The worldwide epidemic of obesity.
A woman frowning at her bathroom scale in St. Louis, a man whose pants are suddenly too tight in Jakarta, and a roly-poly child playing under a tree in Cairo all are part of a 1.1 billion-person trend called ''globesity.''
From Samoa to Kuwait, from Jamaica to Britain, in Latin America and even in countries where people die of malnutrition, the planet's citizens are gaining weight and slowing down.
Worldwide, 750 million adults are overweight, and 300 million more are obese.
Ellen Creager, "Global ballooning," San Jose Mercury News, June 3, 2003
According to the World Health Organization (WHO), the number of obese adults worldwide has increased by 50 percent since 1995, to 300 million last year. One-third of these people are believed to live in the developing world.
In 1996, WHO set up a global database on obesity and body mass index, the common measure of fatness. WHO calls obesity "one of today's most blatantly visible yet most neglected public health problems," and has dubbed the global epidemic "globesity."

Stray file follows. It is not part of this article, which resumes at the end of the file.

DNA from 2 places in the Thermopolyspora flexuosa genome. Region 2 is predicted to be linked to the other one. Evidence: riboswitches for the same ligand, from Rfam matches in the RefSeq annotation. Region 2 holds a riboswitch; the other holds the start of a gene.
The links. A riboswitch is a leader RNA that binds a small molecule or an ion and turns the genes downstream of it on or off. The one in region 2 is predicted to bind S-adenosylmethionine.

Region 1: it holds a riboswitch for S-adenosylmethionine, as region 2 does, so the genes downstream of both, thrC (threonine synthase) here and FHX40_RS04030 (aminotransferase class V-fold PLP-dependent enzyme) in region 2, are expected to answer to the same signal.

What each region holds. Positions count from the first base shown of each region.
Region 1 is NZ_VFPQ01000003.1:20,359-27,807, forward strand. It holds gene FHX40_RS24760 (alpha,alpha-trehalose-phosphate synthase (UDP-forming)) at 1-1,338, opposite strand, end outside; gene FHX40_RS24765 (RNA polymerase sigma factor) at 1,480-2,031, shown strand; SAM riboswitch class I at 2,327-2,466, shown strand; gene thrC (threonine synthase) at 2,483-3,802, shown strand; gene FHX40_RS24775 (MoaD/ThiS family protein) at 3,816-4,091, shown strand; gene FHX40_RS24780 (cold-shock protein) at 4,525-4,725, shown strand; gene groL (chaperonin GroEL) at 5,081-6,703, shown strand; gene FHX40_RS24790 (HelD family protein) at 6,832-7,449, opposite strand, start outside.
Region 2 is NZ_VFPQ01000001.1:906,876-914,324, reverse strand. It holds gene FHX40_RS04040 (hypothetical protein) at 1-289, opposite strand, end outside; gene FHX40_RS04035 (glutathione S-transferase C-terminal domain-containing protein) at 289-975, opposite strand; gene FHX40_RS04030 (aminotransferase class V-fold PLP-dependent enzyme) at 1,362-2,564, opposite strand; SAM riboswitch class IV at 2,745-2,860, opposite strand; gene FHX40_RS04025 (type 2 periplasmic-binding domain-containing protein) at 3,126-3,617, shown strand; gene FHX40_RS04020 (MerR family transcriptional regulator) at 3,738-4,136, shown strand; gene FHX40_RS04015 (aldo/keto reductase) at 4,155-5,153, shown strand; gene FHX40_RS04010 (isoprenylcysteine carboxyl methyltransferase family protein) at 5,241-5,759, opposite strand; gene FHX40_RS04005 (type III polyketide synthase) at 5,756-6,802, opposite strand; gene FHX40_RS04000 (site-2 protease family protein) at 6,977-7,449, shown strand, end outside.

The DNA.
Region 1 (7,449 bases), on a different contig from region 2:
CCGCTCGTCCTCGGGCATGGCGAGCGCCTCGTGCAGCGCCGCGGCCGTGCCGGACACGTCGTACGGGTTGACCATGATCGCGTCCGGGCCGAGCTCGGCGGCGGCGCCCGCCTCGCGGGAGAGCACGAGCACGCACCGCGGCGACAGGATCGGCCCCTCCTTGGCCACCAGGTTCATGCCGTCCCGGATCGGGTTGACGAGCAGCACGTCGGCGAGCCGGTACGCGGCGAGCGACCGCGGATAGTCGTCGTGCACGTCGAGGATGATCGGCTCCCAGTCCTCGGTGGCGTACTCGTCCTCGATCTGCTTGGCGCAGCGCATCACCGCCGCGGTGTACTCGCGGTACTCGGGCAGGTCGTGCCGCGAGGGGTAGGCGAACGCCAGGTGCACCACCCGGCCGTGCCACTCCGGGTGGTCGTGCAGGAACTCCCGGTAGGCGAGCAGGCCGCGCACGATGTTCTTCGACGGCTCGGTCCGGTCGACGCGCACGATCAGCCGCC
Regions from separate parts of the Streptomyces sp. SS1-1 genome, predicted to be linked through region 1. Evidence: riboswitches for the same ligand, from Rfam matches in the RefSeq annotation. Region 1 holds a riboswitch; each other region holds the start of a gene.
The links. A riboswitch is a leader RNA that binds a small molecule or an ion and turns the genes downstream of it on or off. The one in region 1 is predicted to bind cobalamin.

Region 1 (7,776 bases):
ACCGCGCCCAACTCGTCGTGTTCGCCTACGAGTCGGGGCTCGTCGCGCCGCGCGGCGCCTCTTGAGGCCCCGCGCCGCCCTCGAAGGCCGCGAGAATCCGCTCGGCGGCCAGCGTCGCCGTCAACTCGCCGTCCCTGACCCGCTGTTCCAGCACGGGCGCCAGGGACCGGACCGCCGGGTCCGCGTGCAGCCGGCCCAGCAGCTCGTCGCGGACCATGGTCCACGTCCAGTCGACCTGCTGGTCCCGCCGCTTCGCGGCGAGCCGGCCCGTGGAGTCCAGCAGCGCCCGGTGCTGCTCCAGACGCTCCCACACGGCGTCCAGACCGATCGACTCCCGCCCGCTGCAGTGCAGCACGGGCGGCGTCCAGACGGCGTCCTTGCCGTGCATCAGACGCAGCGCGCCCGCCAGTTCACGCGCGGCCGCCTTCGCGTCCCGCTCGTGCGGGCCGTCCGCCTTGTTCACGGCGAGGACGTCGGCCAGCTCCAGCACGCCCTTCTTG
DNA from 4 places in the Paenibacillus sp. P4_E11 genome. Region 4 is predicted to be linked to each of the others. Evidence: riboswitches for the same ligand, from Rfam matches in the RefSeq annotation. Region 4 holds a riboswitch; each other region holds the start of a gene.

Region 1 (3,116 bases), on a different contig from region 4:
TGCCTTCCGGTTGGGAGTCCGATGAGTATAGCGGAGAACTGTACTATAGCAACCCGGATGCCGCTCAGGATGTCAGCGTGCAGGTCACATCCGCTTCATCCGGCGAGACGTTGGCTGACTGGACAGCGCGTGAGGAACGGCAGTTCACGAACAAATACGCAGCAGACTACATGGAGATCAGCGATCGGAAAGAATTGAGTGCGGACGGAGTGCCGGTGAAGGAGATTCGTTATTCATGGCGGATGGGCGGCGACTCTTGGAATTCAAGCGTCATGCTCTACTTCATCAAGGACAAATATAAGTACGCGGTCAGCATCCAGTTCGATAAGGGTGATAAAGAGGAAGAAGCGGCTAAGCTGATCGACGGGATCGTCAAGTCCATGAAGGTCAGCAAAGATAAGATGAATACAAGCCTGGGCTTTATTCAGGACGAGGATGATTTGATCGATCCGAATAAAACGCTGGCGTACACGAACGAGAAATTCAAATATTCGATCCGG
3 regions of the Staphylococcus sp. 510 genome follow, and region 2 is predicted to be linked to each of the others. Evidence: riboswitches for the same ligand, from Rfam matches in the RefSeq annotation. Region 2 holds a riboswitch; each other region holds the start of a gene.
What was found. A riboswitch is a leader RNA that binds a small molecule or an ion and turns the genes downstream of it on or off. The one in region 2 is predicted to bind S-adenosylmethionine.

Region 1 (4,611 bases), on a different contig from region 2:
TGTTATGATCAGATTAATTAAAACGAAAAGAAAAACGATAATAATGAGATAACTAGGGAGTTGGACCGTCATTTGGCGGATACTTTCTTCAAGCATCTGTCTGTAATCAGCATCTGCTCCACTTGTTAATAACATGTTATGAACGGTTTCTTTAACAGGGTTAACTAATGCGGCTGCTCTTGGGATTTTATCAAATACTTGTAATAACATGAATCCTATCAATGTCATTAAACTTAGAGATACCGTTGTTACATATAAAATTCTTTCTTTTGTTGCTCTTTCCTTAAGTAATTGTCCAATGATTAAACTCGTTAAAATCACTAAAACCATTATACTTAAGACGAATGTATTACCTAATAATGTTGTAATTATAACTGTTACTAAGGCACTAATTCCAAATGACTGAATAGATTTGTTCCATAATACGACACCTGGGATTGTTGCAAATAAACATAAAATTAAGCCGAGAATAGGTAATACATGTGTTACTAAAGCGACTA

Lucian Kim, "England confronts 'globesity'," Christian Science Monitor, February 23, 2001
Globesity is a blend of the phrase global obesity, and the term was coined by the World Health Organization. Frustratingly, none of the WHO documents that use the term are dated, so I don't know when they made up the word. Here's a typical citation from one of the WHO documents:
At the other end of the malnutrition scale, obesity is one of today’s most blatantly visible yet most neglected public health problems. Paradoxically coexisting with undernutrition, an escalating global epidemic of overweight and obesity "globesity" is taking over many parts of the world. If immediate action is not taken, millions will suffer from an array of serious health disorders.
"Controlling the global obesity epidemic," World Health Organization